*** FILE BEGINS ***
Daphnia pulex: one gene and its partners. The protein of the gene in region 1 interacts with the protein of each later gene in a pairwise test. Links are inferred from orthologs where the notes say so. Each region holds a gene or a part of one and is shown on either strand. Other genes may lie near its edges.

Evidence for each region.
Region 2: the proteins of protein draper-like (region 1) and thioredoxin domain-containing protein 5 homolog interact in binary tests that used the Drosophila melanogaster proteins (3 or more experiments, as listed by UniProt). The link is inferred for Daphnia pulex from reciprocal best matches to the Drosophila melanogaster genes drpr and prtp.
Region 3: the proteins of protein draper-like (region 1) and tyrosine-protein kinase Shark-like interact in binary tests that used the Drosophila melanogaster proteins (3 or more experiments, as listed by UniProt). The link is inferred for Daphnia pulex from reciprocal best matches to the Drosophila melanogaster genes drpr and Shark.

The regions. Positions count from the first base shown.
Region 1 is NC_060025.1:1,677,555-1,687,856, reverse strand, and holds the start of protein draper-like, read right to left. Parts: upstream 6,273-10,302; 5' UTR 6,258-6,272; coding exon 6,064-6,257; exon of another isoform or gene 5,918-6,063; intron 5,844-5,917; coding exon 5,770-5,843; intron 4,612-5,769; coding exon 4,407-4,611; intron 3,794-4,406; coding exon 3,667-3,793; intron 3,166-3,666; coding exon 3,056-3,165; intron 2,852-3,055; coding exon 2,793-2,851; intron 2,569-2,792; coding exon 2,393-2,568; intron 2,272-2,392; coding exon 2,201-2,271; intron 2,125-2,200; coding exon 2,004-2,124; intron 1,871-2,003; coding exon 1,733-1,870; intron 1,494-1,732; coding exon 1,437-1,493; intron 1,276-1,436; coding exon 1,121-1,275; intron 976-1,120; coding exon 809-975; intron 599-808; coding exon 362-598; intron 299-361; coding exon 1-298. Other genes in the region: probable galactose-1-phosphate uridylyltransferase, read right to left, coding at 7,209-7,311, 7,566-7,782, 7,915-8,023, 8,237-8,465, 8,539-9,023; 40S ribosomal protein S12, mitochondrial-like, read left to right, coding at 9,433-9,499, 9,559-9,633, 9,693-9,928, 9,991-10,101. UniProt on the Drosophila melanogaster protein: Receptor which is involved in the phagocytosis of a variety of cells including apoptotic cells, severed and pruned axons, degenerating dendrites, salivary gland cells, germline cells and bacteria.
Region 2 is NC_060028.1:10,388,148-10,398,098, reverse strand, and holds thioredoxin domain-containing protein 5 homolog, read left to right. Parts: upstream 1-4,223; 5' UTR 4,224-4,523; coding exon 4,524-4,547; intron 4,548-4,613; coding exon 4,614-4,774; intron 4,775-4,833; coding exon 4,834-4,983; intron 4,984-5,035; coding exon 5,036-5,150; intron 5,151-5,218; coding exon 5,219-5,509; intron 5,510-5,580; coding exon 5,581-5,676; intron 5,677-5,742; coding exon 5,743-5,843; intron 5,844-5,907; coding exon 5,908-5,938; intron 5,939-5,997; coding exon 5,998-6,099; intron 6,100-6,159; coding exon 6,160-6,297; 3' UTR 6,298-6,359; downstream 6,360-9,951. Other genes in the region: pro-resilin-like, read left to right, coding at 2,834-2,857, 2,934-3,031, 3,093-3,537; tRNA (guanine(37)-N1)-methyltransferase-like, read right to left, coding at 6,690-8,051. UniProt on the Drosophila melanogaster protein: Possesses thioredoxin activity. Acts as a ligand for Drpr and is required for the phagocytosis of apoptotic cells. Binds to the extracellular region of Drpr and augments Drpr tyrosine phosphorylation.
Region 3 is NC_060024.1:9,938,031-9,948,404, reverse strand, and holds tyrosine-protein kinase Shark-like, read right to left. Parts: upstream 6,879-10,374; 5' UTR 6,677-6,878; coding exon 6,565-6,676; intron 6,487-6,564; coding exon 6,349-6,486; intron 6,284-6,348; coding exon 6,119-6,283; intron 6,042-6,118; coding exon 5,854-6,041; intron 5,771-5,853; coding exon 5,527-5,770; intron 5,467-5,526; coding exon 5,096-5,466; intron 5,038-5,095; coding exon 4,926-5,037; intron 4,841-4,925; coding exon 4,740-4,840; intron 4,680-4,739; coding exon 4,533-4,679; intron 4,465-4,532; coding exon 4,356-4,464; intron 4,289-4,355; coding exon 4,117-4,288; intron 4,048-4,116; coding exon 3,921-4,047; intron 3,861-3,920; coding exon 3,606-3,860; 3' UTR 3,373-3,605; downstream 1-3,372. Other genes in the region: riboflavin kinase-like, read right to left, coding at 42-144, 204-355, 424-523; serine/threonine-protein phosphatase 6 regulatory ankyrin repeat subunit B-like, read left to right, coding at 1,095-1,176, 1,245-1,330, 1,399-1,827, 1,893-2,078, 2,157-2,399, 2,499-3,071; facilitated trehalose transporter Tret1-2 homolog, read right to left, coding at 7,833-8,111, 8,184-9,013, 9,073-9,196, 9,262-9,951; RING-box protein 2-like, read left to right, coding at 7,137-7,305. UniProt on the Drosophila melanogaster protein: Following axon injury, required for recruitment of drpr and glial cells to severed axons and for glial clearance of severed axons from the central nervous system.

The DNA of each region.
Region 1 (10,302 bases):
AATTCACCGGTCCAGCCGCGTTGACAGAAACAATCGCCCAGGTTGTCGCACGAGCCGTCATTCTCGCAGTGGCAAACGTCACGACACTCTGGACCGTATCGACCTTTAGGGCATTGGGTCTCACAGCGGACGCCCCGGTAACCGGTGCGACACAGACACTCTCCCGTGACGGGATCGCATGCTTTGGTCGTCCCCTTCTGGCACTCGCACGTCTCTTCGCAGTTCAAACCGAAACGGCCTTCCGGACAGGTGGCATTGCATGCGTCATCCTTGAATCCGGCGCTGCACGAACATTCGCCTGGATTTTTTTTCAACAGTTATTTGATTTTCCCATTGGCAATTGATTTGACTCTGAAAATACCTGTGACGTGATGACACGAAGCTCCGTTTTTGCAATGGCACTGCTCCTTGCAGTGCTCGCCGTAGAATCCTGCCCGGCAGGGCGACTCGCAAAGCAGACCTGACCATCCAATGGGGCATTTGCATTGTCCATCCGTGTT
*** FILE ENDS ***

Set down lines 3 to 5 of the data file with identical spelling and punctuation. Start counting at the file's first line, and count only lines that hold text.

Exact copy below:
Region 2: the proteins of protein draper-like (region 1) and thioredoxin domain-containing protein 5 homolog interact in binary tests that used the Drosophila melanogaster proteins (3 or more experiments, as listed by UniProt). The link is inferred for Daphnia pulex from reciprocal best matches to the Drosophila melanogaster genes drpr and prtp.
Region 3: the proteins of protein draper-like (region 1) and tyrosine-protein kinase Shark-like interact in binary tests that used the Drosophila melanogaster proteins (3 or more experiments, as listed by UniProt). The link is inferred for Daphnia pulex from reciprocal best matches to the Drosophila melanogaster genes drpr and Shark.

The regions. Positions count from the first base shown.